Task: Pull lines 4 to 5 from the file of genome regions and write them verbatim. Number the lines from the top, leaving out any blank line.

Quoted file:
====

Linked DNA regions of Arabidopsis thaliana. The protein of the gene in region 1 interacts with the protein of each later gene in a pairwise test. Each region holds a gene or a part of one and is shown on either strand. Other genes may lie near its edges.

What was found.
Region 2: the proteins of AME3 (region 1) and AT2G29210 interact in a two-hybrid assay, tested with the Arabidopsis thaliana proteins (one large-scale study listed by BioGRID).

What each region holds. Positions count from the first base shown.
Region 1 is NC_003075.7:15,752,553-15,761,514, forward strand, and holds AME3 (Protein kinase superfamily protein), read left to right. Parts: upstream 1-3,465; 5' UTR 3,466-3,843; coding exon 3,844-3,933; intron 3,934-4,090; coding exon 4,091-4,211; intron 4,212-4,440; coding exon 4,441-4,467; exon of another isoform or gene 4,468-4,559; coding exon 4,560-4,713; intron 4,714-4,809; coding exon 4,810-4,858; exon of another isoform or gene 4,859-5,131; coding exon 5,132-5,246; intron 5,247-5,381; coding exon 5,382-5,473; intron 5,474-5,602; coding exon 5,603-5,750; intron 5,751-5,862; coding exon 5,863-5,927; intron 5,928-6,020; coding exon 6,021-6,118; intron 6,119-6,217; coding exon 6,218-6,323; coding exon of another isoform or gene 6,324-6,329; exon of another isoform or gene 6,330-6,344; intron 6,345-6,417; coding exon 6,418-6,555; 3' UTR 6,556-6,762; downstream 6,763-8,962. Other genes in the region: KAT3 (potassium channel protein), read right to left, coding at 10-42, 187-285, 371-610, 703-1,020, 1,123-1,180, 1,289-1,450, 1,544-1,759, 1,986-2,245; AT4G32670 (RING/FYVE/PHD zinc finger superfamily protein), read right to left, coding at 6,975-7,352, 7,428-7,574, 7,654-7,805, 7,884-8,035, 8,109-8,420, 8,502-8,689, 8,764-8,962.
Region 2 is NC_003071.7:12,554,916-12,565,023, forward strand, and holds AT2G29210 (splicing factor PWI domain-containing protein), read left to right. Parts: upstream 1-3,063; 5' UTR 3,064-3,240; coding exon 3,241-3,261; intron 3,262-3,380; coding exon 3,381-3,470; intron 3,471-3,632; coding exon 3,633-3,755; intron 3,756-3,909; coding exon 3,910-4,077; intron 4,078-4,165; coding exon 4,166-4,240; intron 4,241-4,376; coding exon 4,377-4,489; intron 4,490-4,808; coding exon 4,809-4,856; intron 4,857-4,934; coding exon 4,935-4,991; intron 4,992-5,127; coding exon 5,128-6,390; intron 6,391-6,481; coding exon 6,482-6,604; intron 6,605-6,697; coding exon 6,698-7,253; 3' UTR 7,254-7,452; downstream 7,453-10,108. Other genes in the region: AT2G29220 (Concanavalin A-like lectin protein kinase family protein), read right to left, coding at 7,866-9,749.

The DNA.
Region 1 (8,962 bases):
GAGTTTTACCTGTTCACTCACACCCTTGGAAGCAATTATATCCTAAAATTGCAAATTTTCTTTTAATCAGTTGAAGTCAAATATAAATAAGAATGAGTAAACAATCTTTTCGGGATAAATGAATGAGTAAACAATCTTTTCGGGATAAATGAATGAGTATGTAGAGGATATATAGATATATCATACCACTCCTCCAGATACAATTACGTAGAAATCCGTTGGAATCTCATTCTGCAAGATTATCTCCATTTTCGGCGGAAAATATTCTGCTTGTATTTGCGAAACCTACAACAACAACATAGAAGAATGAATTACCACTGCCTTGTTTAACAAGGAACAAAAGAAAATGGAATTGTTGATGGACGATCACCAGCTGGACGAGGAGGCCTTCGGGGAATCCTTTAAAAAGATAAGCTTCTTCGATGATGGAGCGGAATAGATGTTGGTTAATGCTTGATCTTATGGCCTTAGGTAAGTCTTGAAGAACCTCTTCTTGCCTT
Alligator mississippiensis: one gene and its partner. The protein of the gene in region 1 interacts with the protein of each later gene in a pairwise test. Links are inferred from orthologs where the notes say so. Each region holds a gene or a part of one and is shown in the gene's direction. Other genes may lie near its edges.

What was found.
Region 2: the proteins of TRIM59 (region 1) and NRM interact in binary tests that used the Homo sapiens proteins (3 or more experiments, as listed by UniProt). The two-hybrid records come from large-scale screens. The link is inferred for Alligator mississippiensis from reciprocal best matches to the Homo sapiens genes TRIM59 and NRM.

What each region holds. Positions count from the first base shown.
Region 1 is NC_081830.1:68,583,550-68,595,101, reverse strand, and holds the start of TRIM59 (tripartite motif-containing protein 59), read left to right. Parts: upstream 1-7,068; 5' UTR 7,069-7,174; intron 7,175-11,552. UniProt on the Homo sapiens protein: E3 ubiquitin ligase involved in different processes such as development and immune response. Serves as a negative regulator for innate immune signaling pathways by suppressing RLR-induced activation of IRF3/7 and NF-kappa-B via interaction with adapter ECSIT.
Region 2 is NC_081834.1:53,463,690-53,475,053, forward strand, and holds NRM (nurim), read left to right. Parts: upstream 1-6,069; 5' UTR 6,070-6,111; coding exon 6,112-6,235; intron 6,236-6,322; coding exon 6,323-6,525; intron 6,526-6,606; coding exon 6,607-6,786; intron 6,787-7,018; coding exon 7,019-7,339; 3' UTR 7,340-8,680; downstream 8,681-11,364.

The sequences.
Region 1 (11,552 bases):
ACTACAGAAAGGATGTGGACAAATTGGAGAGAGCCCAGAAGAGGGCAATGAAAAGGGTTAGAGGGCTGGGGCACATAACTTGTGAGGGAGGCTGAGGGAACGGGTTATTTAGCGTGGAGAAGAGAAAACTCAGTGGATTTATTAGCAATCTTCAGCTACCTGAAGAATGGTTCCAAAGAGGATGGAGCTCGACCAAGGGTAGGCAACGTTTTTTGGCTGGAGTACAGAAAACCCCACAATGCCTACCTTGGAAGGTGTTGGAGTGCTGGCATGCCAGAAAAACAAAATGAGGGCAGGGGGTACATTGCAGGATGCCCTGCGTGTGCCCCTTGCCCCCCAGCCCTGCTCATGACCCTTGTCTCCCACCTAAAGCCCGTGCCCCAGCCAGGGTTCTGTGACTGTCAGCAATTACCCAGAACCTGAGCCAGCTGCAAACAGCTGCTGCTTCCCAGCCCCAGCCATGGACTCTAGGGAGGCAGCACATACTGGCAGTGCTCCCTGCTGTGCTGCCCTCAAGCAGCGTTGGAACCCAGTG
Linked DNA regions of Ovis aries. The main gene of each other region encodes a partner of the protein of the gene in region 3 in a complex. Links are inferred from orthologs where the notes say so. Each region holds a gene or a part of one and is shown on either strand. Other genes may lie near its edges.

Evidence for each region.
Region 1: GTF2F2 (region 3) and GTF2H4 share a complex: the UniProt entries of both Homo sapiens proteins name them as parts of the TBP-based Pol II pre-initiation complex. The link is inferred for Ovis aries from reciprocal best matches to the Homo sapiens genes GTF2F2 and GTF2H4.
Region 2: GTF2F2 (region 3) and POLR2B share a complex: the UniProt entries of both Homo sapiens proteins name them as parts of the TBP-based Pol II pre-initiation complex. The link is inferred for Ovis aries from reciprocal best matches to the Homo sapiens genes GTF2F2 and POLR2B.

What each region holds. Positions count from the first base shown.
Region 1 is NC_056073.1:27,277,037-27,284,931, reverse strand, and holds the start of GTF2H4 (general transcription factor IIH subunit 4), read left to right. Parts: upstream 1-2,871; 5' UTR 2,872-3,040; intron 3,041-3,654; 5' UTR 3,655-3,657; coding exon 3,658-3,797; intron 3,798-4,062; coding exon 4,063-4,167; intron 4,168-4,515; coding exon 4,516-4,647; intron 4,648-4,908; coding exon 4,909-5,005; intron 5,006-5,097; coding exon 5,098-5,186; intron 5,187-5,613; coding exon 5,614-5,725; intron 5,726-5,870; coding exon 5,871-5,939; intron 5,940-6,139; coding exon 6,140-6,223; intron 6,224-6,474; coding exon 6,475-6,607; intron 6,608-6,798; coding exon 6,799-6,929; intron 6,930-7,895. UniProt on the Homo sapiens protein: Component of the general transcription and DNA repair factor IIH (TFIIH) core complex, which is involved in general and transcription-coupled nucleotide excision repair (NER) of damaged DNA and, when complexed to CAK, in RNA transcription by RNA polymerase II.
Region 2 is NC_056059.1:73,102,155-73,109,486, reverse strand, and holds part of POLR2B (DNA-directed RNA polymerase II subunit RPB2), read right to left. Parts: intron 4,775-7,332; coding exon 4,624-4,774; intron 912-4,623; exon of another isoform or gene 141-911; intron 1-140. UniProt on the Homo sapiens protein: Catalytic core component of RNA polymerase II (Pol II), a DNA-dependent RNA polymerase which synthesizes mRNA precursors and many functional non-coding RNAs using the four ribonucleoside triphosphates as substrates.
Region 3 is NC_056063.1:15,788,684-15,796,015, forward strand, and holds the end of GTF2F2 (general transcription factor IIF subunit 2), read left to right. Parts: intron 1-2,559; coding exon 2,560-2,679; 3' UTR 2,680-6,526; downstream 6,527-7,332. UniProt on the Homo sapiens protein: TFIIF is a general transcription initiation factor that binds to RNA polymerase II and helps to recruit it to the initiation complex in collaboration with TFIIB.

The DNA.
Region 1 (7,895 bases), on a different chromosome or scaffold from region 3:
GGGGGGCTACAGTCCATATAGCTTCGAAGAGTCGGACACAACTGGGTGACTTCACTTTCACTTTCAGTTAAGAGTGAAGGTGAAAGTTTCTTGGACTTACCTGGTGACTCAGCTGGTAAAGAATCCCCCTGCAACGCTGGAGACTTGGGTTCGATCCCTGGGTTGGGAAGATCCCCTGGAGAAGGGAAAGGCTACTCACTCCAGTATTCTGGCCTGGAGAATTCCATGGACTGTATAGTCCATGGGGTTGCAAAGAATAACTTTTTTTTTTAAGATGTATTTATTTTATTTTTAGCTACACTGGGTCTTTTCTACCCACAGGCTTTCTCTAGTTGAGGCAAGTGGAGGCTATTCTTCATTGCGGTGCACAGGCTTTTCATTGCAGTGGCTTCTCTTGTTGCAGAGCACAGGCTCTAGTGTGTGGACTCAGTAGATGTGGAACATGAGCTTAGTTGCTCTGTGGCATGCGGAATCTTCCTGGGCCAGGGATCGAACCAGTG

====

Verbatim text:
What each region holds. Positions count from the first base shown.
Region 1 is NC_003075.7:15,752,553-15,761,514, forward strand, and holds AME3 (Protein kinase superfamily protein), read left to right. Parts: upstream 1-3,465; 5' UTR 3,466-3,843; coding exon 3,844-3,933; intron 3,934-4,090; coding exon 4,091-4,211; intron 4,212-4,440; coding exon 4,441-4,467; exon of another isoform or gene 4,468-4,559; coding exon 4,560-4,713; intron 4,714-4,809; coding exon 4,810-4,858; exon of another isoform or gene 4,859-5,131; coding exon 5,132-5,246; intron 5,247-5,381; coding exon 5,382-5,473; intron 5,474-5,602; coding exon 5,603-5,750; intron 5,751-5,862; coding exon 5,863-5,927; intron 5,928-6,020; coding exon 6,021-6,118; intron 6,119-6,217; coding exon 6,218-6,323; coding exon of another isoform or gene 6,324-6,329; exon of another isoform or gene 6,330-6,344; intron 6,345-6,417; coding exon 6,418-6,555; 3' UTR 6,556-6,762; downstream 6,763-8,962. Other genes in the region: KAT3 (potassium channel protein), read right to left, coding at 10-42, 187-285, 371-610, 703-1,020, 1,123-1,180, 1,289-1,450, 1,544-1,759, 1,986-2,245; AT4G32670 (RING/FYVE/PHD zinc finger superfamily protein), read right to left, coding at 6,975-7,352, 7,428-7,574, 7,654-7,805, 7,884-8,035, 8,109-8,420, 8,502-8,689, 8,764-8,962.